In addition to the interviews themselves, location footage was shot in order to add some context, whether it was the interview subject's home, her place of work, or somewhere else of significance to her. Crews were instructed to shoot this outdoors in natural light if possible – ideally in the early morning or evening rather than in broad daylight. They were asked for a one-minute establishing shot, showing the subject doing something before coming to a stop and turning to face the camera.
For example, the protocol document suggested, "a woman working in the fields" might pick up some vegetables before getting up and looking at the camera. Or a dancer could execute some dance steps, then stand still and look at the camera. In the edit, a transition could then follow to the interview, which was always filmed front-on.
The crews were also asked to film some time lapse footage of the preliminary stages of the shoot – the interviewer meeting the subject, the studio being set up, people coming and going, and behind-the-scenes activity. The idea was to have this footage available to use in the edit to show the diversity of places and encounters, with everyday life going on in the background as the interview takes place.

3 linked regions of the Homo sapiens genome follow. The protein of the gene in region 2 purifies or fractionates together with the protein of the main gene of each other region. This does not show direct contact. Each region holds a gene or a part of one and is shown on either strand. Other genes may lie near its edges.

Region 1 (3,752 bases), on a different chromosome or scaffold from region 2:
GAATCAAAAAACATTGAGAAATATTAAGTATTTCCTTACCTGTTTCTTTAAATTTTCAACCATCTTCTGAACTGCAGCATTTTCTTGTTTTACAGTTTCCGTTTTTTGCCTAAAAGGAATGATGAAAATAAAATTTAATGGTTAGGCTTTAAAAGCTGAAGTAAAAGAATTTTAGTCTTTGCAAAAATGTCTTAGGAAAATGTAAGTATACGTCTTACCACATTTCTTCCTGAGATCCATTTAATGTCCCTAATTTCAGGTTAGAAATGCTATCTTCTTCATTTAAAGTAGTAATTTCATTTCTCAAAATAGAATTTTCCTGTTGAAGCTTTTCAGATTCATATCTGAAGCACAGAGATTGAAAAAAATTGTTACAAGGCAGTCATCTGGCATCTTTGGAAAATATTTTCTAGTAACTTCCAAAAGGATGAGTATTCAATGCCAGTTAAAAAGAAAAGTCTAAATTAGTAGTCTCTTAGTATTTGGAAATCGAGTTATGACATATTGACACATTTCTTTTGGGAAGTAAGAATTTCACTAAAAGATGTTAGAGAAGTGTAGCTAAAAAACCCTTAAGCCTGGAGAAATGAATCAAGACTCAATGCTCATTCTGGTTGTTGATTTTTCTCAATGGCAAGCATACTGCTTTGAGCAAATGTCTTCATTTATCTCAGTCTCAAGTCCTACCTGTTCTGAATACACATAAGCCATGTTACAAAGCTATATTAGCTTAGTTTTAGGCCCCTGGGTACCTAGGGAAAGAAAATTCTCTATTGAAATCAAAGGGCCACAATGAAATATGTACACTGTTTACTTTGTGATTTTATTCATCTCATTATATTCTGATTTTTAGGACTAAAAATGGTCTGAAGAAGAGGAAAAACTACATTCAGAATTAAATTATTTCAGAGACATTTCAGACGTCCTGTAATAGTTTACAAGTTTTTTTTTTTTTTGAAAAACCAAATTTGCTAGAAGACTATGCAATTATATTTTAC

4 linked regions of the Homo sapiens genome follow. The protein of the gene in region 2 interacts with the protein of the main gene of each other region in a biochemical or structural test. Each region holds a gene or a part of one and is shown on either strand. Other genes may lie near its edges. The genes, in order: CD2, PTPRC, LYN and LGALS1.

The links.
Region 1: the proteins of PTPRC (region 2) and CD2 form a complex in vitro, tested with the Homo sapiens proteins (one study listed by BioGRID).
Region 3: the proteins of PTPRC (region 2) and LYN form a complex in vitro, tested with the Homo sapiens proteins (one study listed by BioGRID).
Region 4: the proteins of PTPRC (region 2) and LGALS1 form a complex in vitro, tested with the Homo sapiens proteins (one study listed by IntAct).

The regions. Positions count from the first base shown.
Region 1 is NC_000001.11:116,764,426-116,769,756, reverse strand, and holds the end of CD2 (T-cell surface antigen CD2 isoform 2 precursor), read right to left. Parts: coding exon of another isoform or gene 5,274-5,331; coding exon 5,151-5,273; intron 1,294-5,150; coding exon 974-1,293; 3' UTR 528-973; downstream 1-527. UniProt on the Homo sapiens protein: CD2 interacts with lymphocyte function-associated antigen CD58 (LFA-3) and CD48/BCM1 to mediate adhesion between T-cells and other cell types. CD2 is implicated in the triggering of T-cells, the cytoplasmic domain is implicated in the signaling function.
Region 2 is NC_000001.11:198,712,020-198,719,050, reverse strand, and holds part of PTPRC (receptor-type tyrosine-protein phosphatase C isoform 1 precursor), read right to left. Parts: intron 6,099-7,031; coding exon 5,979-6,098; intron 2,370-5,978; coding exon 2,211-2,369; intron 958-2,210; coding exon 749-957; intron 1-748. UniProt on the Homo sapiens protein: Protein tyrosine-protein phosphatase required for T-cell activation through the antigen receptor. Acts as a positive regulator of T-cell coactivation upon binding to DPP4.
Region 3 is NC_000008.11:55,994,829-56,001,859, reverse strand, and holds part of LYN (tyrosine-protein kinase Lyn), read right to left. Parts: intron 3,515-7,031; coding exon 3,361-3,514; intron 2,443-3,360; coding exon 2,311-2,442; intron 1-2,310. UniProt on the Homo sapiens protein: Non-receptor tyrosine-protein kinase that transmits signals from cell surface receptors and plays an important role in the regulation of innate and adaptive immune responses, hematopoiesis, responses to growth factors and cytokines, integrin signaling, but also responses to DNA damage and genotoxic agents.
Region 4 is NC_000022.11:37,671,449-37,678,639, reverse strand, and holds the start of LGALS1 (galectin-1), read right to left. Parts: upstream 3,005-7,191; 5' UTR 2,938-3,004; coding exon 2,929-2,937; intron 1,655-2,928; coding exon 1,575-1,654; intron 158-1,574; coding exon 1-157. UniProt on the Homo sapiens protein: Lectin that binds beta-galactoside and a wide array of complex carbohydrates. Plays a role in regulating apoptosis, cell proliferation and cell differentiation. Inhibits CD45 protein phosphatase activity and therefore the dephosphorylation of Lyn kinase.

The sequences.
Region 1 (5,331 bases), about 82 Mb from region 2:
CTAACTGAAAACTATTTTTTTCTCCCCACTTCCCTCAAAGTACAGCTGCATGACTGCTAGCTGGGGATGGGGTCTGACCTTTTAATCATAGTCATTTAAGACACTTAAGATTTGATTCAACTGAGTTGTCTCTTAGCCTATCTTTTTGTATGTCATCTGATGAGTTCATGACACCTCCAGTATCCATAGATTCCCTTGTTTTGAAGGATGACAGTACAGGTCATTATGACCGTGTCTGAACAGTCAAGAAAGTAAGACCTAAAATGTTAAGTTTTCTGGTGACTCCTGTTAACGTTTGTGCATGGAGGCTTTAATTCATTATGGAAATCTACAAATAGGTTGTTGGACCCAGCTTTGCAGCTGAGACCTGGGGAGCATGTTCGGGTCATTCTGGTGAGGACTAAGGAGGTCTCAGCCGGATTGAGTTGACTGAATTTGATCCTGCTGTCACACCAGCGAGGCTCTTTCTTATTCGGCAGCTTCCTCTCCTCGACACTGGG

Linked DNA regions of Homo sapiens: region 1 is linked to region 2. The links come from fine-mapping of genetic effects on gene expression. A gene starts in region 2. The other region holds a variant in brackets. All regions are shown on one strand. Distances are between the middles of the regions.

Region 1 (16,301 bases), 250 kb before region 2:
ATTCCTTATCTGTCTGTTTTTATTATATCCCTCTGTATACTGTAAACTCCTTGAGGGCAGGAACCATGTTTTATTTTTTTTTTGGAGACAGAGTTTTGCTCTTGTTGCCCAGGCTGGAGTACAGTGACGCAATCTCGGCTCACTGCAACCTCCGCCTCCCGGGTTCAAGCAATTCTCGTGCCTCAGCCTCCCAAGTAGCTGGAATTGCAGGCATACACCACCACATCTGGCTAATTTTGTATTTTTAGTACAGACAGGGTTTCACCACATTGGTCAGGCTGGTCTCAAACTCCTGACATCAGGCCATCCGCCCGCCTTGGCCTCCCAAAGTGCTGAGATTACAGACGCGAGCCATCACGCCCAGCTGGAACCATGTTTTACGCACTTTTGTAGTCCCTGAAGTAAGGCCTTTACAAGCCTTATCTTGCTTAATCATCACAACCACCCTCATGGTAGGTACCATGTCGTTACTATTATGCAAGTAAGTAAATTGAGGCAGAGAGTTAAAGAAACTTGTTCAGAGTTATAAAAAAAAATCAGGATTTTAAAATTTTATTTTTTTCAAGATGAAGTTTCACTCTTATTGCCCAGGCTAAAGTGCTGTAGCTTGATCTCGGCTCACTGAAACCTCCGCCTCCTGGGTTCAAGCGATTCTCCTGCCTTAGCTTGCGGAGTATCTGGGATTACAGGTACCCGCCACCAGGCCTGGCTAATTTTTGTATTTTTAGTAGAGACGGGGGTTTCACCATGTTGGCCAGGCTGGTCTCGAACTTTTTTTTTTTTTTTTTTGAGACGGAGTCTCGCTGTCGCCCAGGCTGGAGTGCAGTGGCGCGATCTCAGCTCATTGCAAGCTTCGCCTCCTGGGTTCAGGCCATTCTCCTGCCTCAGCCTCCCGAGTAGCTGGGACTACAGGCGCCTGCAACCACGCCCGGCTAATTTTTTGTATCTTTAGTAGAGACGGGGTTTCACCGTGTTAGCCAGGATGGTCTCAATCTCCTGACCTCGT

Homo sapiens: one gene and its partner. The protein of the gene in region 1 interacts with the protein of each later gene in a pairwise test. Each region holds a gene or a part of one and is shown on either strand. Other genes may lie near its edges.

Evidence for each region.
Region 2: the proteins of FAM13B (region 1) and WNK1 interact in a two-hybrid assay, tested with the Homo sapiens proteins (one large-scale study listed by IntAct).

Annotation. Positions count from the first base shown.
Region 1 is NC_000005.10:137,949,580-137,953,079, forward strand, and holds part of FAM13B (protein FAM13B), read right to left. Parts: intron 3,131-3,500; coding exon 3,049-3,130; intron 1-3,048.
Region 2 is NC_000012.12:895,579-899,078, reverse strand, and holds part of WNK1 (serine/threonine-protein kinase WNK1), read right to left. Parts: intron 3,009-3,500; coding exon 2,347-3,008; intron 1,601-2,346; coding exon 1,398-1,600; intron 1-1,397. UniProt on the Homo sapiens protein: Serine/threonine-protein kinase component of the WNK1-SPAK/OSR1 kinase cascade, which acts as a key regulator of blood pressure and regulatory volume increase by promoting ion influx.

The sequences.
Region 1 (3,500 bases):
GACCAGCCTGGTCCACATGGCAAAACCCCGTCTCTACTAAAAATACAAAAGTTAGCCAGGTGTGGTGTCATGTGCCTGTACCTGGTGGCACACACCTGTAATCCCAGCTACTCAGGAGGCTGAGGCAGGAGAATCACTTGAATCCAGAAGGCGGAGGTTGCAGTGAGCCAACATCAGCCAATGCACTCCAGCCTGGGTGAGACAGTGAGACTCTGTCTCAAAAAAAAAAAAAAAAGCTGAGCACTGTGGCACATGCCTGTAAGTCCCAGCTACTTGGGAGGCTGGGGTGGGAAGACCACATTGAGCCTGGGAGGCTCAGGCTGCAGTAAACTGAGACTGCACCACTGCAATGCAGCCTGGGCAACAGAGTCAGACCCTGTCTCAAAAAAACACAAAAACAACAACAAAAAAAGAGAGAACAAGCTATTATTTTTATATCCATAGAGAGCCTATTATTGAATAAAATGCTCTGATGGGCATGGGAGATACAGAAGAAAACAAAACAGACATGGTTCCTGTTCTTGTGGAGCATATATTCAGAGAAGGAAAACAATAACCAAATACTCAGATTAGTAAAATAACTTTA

This context and location footage was shot in widely varying lighting conditions, on a diverse range of cameras (although usually a Canon EOS C300 Mark II or EOS 5D Mark IV), sometimes even from drones. "We were filming so many different situations, we had to adjust the camera choice for each shoot session," Thomas observes, which meant for him "a post-production challenge, and not a small one!" The only common requirements were to shoot in 1.89 ratio and a minimum of 4K resolution.